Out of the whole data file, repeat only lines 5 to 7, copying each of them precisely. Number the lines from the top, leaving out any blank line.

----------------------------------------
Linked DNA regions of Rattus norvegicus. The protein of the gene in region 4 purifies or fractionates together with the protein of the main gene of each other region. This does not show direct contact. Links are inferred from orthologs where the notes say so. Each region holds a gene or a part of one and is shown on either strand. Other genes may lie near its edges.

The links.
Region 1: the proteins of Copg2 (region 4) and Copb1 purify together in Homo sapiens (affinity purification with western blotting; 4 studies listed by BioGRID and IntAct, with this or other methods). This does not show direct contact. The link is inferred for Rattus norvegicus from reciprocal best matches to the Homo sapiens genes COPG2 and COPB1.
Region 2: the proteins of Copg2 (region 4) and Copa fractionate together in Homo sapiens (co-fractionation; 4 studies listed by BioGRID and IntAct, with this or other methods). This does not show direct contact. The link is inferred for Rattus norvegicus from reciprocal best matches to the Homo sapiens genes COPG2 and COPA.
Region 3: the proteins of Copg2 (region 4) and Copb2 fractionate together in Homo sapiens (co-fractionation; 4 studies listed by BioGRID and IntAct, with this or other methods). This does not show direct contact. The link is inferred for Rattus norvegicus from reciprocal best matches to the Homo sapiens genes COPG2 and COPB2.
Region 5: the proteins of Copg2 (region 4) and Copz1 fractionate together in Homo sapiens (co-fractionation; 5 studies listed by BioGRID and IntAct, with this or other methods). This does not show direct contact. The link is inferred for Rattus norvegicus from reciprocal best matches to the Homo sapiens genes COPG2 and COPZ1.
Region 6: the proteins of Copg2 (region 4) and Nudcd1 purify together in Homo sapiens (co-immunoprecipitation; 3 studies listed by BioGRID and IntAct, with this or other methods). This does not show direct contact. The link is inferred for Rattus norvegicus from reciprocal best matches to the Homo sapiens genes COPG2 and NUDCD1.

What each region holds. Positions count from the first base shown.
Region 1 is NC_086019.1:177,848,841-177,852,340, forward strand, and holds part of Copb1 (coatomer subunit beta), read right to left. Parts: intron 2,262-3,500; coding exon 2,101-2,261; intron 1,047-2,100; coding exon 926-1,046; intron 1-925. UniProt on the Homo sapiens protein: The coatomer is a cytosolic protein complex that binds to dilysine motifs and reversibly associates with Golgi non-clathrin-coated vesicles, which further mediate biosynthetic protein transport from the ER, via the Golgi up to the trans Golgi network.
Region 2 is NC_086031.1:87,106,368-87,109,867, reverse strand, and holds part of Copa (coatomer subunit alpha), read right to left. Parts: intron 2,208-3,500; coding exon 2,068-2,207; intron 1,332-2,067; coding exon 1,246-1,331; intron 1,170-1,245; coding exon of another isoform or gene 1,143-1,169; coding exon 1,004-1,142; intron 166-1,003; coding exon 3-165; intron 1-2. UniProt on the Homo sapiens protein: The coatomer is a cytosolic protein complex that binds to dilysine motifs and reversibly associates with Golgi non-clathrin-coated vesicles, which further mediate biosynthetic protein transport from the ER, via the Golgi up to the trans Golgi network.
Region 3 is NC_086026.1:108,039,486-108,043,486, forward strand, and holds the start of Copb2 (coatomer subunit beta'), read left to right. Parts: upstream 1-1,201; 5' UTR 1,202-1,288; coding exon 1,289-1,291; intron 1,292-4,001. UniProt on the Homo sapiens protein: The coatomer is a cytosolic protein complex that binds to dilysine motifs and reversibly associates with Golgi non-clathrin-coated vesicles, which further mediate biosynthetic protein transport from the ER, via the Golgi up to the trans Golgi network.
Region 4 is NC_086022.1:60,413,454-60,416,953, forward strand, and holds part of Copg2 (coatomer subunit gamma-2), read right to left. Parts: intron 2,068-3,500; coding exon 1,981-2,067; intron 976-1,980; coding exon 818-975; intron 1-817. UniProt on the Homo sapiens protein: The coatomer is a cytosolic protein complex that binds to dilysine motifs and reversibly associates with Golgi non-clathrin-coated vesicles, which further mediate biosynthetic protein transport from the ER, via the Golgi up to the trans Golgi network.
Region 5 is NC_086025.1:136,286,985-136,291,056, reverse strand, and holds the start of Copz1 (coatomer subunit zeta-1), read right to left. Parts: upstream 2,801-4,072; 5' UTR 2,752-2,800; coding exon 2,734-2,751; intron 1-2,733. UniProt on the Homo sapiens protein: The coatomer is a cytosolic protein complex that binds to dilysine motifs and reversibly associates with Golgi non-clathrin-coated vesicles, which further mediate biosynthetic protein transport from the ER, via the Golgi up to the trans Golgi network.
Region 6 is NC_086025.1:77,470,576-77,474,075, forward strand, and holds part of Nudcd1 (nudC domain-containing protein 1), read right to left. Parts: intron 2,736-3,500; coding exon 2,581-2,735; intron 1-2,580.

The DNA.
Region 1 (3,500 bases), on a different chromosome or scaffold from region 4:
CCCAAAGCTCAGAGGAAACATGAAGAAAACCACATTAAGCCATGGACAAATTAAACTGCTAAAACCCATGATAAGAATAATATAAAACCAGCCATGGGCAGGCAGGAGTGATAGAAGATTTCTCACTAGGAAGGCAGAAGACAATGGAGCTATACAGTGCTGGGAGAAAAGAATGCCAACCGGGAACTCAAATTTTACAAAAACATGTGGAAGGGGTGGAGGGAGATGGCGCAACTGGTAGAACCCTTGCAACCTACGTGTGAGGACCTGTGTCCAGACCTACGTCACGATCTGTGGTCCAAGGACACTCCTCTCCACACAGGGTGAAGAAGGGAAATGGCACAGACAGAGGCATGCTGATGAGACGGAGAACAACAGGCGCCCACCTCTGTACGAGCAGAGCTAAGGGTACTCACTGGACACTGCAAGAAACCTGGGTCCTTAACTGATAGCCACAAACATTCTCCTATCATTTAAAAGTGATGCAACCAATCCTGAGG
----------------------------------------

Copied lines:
Region 3: the proteins of Copg2 (region 4) and Copb2 fractionate together in Homo sapiens (co-fractionation; 4 studies listed by BioGRID and IntAct, with this or other methods). This does not show direct contact. The link is inferred for Rattus norvegicus from reciprocal best matches to the Homo sapiens genes COPG2 and COPB2.
Region 5: the proteins of Copg2 (region 4) and Copz1 fractionate together in Homo sapiens (co-fractionation; 5 studies listed by BioGRID and IntAct, with this or other methods). This does not show direct contact. The link is inferred for Rattus norvegicus from reciprocal best matches to the Homo sapiens genes COPG2 and COPZ1.
Region 6: the proteins of Copg2 (region 4) and Nudcd1 purify together in Homo sapiens (co-immunoprecipitation; 3 studies listed by BioGRID and IntAct, with this or other methods). This does not show direct contact. The link is inferred for Rattus norvegicus from reciprocal best matches to the Homo sapiens genes COPG2 and NUDCD1.